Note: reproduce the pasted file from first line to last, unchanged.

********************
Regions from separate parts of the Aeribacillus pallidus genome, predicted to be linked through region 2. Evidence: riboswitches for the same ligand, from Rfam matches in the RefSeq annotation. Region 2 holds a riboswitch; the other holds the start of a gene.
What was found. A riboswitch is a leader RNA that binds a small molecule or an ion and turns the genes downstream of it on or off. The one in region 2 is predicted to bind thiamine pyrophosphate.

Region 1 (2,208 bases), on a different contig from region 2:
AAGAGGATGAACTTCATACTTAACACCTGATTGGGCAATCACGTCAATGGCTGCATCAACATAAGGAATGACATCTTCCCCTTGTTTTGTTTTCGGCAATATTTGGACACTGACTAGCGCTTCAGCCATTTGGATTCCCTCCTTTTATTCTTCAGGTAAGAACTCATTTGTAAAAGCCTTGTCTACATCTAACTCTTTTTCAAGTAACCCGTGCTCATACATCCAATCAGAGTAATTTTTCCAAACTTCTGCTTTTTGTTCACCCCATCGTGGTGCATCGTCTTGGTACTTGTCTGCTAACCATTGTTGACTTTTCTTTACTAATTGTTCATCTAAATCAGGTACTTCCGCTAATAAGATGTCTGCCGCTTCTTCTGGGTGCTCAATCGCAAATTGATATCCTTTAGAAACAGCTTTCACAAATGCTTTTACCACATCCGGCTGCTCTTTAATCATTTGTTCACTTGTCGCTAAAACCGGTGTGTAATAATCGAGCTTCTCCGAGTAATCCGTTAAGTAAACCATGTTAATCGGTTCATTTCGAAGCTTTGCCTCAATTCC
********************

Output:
Regions from separate parts of the Aeribacillus pallidus genome, predicted to be linked through region 2. Evidence: riboswitches for the same ligand, from Rfam matches in the RefSeq annotation. Region 2 holds a riboswitch; the other holds the start of a gene.
What was found. A riboswitch is a leader RNA that binds a small molecule or an ion and turns the genes downstream of it on or off. The one in region 2 is predicted to bind thiamine pyrophosphate.

Region 1 (2,208 bases), on a different contig from region 2:
AAGAGGATGAACTTCATACTTAACACCTGATTGGGCAATCACGTCAATGGCTGCATCAACATAAGGAATGACATCTTCCCCTTGTTTTGTTTTCGGCAATATTTGGACACTGACTAGCGCTTCAGCCATTTGGATTCCCTCCTTTTATTCTTCAGGTAAGAACTCATTTGTAAAAGCCTTGTCTACATCTAACTCTTTTTCAAGTAACCCGTGCTCATACATCCAATCAGAGTAATTTTTCCAAACTTCTGCTTTTTGTTCACCCCATCGTGGTGCATCGTCTTGGTACTTGTCTGCTAACCATTGTTGACTTTTCTTTACTAATTGTTCATCTAAATCAGGTACTTCCGCTAATAAGATGTCTGCCGCTTCTTCTGGGTGCTCAATCGCAAATTGATATCCTTTAGAAACAGCTTTCACAAATGCTTTTACCACATCCGGCTGCTCTTTAATCATTTGTTCACTTGTCGCTAAAACCGGTGTGTAATAATCGAGCTTCTCCGAGTAATCCGTTAAGTAAACCATGTTAATCGGTTCATTTCGAAGCTTTGCCTCAATTCC